Enters middle ear & runs in close relation to tympanic membrane.
Leaves middle ear by passing to petrotympanic fissure.
It then passes medial to spine of sphenoid & enters infratemporal fossa.
Here it joins lingual nerve through which it is distributed
It carries:
Pre ganglionic secretomotor fibres to sub mandibular ganglion for supply to submandibular & sublingual salivary glands
Taste fibres from ant 2/3rd of tongue except vallate papillae. COURSE Parasympathetic secretomotor supply originates in superior salivatory nucleus of facial nerve
Pre –ganglionic fibres pass to sub-mandibular ganglion & other small ganglia close to the duct through chorda tympani & lingual nerve.
Post ganglionic fibres reach sub mandibular gland either directly or along the duct
Post ganglionic fibres to sub lingual gland travel through lingual nerve DISTRIBUTION Nerve of Facial Expressions; also known as “QUEEN OF FACE”.

Important for Reflexes, i.e., STAPEDIAL REFLEX, CORNEAL REFLEX.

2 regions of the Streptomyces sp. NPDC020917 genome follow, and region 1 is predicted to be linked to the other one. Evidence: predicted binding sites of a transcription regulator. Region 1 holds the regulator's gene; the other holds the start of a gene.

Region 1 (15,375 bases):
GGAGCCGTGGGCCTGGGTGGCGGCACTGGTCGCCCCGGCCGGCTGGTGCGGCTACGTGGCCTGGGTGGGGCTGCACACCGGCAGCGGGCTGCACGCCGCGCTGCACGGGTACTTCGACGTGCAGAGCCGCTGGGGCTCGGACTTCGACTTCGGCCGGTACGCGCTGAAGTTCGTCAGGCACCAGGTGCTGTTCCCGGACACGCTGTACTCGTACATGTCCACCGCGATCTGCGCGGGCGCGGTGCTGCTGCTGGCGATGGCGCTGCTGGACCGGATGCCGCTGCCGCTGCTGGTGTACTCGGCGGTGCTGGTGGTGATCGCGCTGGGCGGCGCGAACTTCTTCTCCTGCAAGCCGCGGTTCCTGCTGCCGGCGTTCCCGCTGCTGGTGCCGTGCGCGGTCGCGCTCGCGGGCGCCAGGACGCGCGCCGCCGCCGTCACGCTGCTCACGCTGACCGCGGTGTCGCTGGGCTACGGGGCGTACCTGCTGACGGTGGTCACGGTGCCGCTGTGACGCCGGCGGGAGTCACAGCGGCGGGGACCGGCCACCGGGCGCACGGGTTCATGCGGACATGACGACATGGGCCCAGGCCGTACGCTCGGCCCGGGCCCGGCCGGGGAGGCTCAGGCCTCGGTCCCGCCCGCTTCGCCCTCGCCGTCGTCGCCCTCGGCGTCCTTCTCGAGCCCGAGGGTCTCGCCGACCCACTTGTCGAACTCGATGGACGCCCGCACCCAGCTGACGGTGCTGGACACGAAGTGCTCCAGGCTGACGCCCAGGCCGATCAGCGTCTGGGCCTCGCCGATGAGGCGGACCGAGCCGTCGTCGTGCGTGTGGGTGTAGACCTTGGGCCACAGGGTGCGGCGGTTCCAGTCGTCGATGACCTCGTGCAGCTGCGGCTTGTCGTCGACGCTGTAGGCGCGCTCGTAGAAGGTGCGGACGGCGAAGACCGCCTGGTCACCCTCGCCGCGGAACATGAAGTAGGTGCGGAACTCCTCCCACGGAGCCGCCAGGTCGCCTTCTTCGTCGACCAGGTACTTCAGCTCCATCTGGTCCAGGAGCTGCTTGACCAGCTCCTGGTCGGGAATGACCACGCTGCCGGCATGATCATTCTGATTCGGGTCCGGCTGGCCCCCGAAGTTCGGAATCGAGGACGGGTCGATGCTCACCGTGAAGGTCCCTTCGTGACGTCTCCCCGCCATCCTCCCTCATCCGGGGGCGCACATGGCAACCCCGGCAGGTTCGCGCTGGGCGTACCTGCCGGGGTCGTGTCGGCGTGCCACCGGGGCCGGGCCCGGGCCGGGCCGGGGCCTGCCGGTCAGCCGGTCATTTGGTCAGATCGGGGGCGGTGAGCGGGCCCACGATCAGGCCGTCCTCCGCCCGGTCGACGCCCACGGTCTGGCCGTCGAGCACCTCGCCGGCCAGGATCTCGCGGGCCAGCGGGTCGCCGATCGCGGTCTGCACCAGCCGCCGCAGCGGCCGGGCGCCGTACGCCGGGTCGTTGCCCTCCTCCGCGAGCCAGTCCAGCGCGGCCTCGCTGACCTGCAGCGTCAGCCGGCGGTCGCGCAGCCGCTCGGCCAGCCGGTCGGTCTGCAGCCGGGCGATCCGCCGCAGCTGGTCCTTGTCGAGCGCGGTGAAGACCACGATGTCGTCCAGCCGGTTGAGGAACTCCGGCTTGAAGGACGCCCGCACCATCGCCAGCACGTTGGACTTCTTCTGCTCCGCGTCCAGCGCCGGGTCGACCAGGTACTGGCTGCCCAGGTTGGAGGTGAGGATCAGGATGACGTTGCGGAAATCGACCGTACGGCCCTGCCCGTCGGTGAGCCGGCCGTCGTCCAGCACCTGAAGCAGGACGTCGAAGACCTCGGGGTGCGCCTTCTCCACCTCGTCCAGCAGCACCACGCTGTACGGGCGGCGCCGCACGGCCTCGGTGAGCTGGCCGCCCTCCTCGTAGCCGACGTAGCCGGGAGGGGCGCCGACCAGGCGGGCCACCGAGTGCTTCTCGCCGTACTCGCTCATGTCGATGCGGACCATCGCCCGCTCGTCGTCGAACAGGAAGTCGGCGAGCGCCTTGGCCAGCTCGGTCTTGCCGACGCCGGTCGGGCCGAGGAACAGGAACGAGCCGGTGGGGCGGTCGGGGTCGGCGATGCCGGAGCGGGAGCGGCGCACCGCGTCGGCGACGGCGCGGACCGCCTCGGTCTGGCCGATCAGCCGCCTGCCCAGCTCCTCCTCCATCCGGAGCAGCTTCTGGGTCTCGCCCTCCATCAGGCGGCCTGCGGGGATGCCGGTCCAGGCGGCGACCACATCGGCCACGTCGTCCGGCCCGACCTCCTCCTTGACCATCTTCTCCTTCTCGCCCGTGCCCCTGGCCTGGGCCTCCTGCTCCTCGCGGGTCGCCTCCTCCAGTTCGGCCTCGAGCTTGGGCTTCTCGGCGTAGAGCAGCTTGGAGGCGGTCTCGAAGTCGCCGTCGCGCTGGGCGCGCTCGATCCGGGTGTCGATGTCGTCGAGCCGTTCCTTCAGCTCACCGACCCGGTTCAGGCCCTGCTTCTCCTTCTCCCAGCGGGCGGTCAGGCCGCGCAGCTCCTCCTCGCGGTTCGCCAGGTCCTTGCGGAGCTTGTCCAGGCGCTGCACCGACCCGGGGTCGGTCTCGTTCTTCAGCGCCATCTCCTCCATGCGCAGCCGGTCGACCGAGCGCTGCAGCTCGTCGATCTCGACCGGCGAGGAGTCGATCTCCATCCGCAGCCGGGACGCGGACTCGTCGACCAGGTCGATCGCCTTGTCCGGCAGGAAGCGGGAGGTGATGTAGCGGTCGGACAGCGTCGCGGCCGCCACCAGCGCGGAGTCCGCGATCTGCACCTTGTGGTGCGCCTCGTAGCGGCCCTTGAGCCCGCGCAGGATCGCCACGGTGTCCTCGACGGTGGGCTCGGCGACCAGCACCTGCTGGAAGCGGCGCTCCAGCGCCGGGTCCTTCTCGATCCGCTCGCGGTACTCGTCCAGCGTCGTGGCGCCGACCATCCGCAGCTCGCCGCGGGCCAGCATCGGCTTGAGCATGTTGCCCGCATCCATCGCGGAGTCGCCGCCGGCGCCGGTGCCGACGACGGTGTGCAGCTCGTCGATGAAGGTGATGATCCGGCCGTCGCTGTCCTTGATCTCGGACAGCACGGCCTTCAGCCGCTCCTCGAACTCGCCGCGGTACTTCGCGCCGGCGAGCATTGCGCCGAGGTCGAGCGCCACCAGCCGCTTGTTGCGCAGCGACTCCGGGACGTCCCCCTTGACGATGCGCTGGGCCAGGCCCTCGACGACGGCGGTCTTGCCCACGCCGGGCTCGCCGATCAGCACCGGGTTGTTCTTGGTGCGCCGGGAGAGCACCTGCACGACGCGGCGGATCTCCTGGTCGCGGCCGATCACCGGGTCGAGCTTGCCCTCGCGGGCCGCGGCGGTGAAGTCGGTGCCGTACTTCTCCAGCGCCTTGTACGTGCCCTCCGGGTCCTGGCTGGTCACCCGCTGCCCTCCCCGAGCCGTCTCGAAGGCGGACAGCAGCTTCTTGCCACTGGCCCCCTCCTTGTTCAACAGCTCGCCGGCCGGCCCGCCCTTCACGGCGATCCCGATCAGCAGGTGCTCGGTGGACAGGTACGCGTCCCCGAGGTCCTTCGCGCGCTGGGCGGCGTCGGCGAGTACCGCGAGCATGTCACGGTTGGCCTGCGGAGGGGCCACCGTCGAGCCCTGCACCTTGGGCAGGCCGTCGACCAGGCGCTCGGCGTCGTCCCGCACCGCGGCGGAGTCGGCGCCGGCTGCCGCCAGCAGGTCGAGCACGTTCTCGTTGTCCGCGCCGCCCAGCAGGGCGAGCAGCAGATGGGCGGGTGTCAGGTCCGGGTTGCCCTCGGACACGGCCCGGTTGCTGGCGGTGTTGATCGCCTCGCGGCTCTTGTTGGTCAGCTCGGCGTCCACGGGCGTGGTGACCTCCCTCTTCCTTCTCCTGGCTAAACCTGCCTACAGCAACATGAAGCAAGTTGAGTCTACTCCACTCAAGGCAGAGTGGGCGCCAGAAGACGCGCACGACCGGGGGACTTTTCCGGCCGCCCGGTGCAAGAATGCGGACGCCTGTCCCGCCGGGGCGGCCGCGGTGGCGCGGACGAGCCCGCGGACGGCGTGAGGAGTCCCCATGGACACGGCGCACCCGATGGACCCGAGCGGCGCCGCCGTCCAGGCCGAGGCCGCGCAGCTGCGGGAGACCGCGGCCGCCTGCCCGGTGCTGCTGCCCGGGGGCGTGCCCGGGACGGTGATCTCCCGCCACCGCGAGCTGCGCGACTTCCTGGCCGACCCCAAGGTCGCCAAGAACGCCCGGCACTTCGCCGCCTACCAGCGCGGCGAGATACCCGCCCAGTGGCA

Paralysis more common ( As compared to other Cranial Nerves ). Sensory & Motor Roots
Branchial Arch System 3. FUNCTIONAL COMPONENTS 1.Motor Nucleus of facial ( Seventh ) nerve
2.Nucleus Tractus Solitarius
3.Spinal Nucleus of Trigeminal Nerve
4.Superior Salivatory Nucleus Mentalis Depressor Labii Inferioris Depressor Anguli Oris 1. Congenital Defects
2. Infection
3. Trauma
4. Lesion
5. Tumour
6. Clinical Testing 8. CLINICAL ANATOMY 1. Congenital Defects
Moebius Syndrome Melkersson Rosenthal Syndrome

i)Bell’s Palsy 2. Infections

ii) Ramsay-Hunt Syndrome Birth Trauma
1.Forcep delivery
2.Compression moulding 3. Trauma ii) Temporal Bone Fractures
a- Longitudinal
b- Transverse i) Central
ii) At / Around –
a- Geniculate Ganglion
b- Stylomastoid Foramen 4. Lesions Motor Functions -
Testing of Muscles – i) Frontalis
ii) Orbicularis oculi
iii) Buccinator
iv) Platysma
v) Orbicularis oris
Stapedial Reflex
Sensory Functions - Tongue = Anterior 2/3rds
= TEST the TASTE 6. Clinical Testing 3. FUNCTIONAL COMPONENTS Depends on the type of structure a nerve innervates and whether it carries afferent or efferent information
Spinal nerves have four functional components whereas cranial nerves have six
All of them may not be present in a single nerve ii) Glomus 5. Tumours i) Acoustic Neuroma
The preganglionic parasympathetic fibres arise from the superior salivatory nucleus

the axons run in nervous intermedius

leave the facial nerve to enter the chorda tympani nerve

lingual nerve

the submandibular ganglion (relay takes place)

postganglionic fibres